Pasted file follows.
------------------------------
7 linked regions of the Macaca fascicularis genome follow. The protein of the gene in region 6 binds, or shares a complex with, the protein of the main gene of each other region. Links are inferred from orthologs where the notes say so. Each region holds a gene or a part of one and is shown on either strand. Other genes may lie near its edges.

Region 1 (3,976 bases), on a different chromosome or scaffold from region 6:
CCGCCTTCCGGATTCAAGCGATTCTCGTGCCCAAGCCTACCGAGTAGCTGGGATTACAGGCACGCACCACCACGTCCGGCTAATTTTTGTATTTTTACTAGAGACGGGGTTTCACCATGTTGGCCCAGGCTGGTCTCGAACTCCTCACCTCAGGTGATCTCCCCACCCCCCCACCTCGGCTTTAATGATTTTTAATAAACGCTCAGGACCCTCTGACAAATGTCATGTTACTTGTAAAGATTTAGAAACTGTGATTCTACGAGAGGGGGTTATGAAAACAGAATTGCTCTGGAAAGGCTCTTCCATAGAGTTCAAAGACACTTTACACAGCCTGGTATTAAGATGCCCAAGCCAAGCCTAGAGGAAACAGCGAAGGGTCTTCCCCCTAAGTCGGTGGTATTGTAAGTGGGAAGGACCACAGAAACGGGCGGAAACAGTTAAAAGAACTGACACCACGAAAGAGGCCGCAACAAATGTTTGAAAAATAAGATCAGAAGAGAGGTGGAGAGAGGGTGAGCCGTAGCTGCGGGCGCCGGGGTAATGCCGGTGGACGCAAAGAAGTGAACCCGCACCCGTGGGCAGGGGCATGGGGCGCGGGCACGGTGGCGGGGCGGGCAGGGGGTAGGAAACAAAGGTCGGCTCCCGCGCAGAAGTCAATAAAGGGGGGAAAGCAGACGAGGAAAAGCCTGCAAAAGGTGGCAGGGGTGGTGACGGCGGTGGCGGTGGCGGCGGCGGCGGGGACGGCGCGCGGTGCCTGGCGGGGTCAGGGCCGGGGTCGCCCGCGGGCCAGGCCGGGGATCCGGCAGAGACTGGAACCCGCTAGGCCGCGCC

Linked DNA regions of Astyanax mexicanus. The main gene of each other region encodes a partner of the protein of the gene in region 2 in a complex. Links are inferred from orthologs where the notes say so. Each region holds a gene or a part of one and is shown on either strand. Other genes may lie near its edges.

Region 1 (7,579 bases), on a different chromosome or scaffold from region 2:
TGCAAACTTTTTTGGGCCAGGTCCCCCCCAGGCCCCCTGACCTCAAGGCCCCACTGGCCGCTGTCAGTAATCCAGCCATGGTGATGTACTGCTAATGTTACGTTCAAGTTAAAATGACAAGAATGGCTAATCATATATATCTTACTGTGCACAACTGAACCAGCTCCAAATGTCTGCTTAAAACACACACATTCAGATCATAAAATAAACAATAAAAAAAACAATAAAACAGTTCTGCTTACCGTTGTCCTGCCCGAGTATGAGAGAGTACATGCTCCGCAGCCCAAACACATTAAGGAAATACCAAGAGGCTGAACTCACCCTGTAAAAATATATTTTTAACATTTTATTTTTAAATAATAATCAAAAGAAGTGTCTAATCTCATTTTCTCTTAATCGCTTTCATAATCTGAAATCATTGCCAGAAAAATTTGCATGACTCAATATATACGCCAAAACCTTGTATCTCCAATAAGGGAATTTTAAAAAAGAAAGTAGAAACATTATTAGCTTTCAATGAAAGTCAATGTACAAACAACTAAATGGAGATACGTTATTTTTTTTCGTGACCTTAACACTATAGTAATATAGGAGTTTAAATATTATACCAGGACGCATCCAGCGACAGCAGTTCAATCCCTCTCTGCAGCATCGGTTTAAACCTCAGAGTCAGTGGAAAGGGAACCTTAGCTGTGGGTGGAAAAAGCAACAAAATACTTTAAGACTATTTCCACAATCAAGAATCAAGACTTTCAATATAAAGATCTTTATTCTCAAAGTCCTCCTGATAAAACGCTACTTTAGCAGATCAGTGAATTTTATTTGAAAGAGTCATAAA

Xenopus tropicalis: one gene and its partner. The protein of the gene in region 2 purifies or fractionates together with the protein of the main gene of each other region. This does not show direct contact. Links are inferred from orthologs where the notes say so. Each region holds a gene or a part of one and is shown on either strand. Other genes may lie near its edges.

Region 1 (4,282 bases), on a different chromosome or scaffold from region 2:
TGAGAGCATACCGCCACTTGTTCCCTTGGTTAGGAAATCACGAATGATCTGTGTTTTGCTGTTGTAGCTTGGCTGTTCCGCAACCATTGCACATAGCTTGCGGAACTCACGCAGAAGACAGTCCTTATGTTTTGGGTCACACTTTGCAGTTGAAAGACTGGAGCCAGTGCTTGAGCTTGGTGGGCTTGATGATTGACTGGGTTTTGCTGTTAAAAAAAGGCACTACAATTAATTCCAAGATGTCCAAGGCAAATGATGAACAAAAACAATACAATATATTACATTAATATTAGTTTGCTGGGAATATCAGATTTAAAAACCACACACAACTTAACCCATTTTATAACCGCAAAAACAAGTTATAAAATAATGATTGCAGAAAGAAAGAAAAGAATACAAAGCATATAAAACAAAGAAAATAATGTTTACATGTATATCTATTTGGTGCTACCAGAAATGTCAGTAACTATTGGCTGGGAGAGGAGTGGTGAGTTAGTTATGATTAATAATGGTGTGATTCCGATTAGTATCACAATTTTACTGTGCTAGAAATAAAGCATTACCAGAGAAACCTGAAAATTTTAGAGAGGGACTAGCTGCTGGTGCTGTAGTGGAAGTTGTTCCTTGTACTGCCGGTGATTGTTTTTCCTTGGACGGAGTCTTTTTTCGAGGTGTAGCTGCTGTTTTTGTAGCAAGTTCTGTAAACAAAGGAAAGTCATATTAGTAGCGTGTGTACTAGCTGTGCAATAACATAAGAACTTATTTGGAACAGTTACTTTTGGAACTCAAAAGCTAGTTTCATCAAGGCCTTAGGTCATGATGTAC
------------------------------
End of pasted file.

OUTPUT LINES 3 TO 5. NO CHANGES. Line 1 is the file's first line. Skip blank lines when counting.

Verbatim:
CCGCCTTCCGGATTCAAGCGATTCTCGTGCCCAAGCCTACCGAGTAGCTGGGATTACAGGCACGCACCACCACGTCCGGCTAATTTTTGTATTTTTACTAGAGACGGGGTTTCACCATGTTGGCCCAGGCTGGTCTCGAACTCCTCACCTCAGGTGATCTCCCCACCCCCCCACCTCGGCTTTAATGATTTTTAATAAACGCTCAGGACCCTCTGACAAATGTCATGTTACTTGTAAAGATTTAGAAACTGTGATTCTACGAGAGGGGGTTATGAAAACAGAATTGCTCTGGAAAGGCTCTTCCATAGAGTTCAAAGACACTTTACACAGCCTGGTATTAAGATGCCCAAGCCAAGCCTAGAGGAAACAGCGAAGGGTCTTCCCCCTAAGTCGGTGGTATTGTAAGTGGGAAGGACCACAGAAACGGGCGGAAACAGTTAAAAGAACTGACACCACGAAAGAGGCCGCAACAAATGTTTGAAAAATAAGATCAGAAGAGAGGTGGAGAGAGGGTGAGCCGTAGCTGCGGGCGCCGGGGTAATGCCGGTGGACGCAAAGAAGTGAACCCGCACCCGTGGGCAGGGGCATGGGGCGCGGGCACGGTGGCGGGGCGGGCAGGGGGTAGGAAACAAAGGTCGGCTCCCGCGCAGAAGTCAATAAAGGGGGGAAAGCAGACGAGGAAAAGCCTGCAAAAGGTGGCAGGGGTGGTGACGGCGGTGGCGGTGGCGGCGGCGGCGGGGACGGCGCGCGGTGCCTGGCGGGGTCAGGGCCGGGGTCGCCCGCGGGCCAGGCCGGGGATCCGGCAGAGACTGGAACCCGCTAGGCCGCGCC

Linked DNA regions of Astyanax mexicanus. The main gene of each other region encodes a partner of the protein of the gene in region 2 in a complex. Links are inferred from orthologs where the notes say so. Each region holds a gene or a part of one and is shown on either strand. Other genes may lie near its edges.

Region 1 (7,579 bases), on a different chromosome or scaffold from region 2: